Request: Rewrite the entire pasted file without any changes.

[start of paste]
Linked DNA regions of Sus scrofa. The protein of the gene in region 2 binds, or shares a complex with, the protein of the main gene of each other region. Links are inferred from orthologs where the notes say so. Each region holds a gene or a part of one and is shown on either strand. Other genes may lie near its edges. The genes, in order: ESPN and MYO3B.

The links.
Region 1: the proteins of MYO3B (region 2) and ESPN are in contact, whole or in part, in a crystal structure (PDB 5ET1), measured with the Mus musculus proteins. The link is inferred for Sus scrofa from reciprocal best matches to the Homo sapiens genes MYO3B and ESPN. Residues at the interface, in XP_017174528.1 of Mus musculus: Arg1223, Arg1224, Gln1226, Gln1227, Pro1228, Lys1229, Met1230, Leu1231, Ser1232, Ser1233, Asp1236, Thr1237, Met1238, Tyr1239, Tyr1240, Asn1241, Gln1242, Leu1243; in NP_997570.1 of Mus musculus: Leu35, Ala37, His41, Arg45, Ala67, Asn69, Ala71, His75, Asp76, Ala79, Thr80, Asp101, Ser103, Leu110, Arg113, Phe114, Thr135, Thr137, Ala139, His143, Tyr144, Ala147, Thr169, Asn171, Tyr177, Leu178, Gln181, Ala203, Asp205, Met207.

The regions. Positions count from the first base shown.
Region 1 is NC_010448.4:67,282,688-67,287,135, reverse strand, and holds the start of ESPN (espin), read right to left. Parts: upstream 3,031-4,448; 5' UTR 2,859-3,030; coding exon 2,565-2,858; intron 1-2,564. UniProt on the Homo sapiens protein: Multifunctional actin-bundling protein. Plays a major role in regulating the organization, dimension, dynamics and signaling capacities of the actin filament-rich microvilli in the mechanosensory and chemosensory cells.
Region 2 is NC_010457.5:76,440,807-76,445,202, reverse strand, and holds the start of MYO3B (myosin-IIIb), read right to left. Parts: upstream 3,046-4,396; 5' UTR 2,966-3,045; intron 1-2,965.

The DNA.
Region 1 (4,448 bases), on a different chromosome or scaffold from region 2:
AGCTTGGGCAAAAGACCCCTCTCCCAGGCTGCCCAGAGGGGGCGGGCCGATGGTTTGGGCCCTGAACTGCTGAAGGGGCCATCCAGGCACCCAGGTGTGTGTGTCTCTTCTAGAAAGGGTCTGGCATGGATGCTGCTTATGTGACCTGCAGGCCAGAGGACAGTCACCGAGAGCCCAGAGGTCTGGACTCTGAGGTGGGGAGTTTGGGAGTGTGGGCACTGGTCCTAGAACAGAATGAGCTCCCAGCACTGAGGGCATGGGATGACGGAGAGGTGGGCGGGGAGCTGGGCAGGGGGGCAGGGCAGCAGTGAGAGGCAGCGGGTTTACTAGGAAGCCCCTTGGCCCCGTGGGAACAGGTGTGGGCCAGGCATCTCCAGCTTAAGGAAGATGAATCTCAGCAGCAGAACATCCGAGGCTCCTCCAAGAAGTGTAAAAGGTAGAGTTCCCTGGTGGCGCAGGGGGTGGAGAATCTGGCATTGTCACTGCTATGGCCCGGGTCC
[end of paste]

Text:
Linked DNA regions of Sus scrofa. The protein of the gene in region 2 binds, or shares a complex with, the protein of the main gene of each other region. Links are inferred from orthologs where the notes say so. Each region holds a gene or a part of one and is shown on either strand. Other genes may lie near its edges. The genes, in order: ESPN and MYO3B.

The links.
Region 1: the proteins of MYO3B (region 2) and ESPN are in contact, whole or in part, in a crystal structure (PDB 5ET1), measured with the Mus musculus proteins. The link is inferred for Sus scrofa from reciprocal best matches to the Homo sapiens genes MYO3B and ESPN. Residues at the interface, in XP_017174528.1 of Mus musculus: Arg1223, Arg1224, Gln1226, Gln1227, Pro1228, Lys1229, Met1230, Leu1231, Ser1232, Ser1233, Asp1236, Thr1237, Met1238, Tyr1239, Tyr1240, Asn1241, Gln1242, Leu1243; in NP_997570.1 of Mus musculus: Leu35, Ala37, His41, Arg45, Ala67, Asn69, Ala71, His75, Asp76, Ala79, Thr80, Asp101, Ser103, Leu110, Arg113, Phe114, Thr135, Thr137, Ala139, His143, Tyr144, Ala147, Thr169, Asn171, Tyr177, Leu178, Gln181, Ala203, Asp205, Met207.

The regions. Positions count from the first base shown.
Region 1 is NC_010448.4:67,282,688-67,287,135, reverse strand, and holds the start of ESPN (espin), read right to left. Parts: upstream 3,031-4,448; 5' UTR 2,859-3,030; coding exon 2,565-2,858; intron 1-2,564. UniProt on the Homo sapiens protein: Multifunctional actin-bundling protein. Plays a major role in regulating the organization, dimension, dynamics and signaling capacities of the actin filament-rich microvilli in the mechanosensory and chemosensory cells.
Region 2 is NC_010457.5:76,440,807-76,445,202, reverse strand, and holds the start of MYO3B (myosin-IIIb), read right to left. Parts: upstream 3,046-4,396; 5' UTR 2,966-3,045; intron 1-2,965.

The DNA.
Region 1 (4,448 bases), on a different chromosome or scaffold from region 2:
AGCTTGGGCAAAAGACCCCTCTCCCAGGCTGCCCAGAGGGGGCGGGCCGATGGTTTGGGCCCTGAACTGCTGAAGGGGCCATCCAGGCACCCAGGTGTGTGTGTCTCTTCTAGAAAGGGTCTGGCATGGATGCTGCTTATGTGACCTGCAGGCCAGAGGACAGTCACCGAGAGCCCAGAGGTCTGGACTCTGAGGTGGGGAGTTTGGGAGTGTGGGCACTGGTCCTAGAACAGAATGAGCTCCCAGCACTGAGGGCATGGGATGACGGAGAGGTGGGCGGGGAGCTGGGCAGGGGGGCAGGGCAGCAGTGAGAGGCAGCGGGTTTACTAGGAAGCCCCTTGGCCCCGTGGGAACAGGTGTGGGCCAGGCATCTCCAGCTTAAGGAAGATGAATCTCAGCAGCAGAACATCCGAGGCTCCTCCAAGAAGTGTAAAAGGTAGAGTTCCCTGGTGGCGCAGGGGGTGGAGAATCTGGCATTGTCACTGCTATGGCCCGGGTCC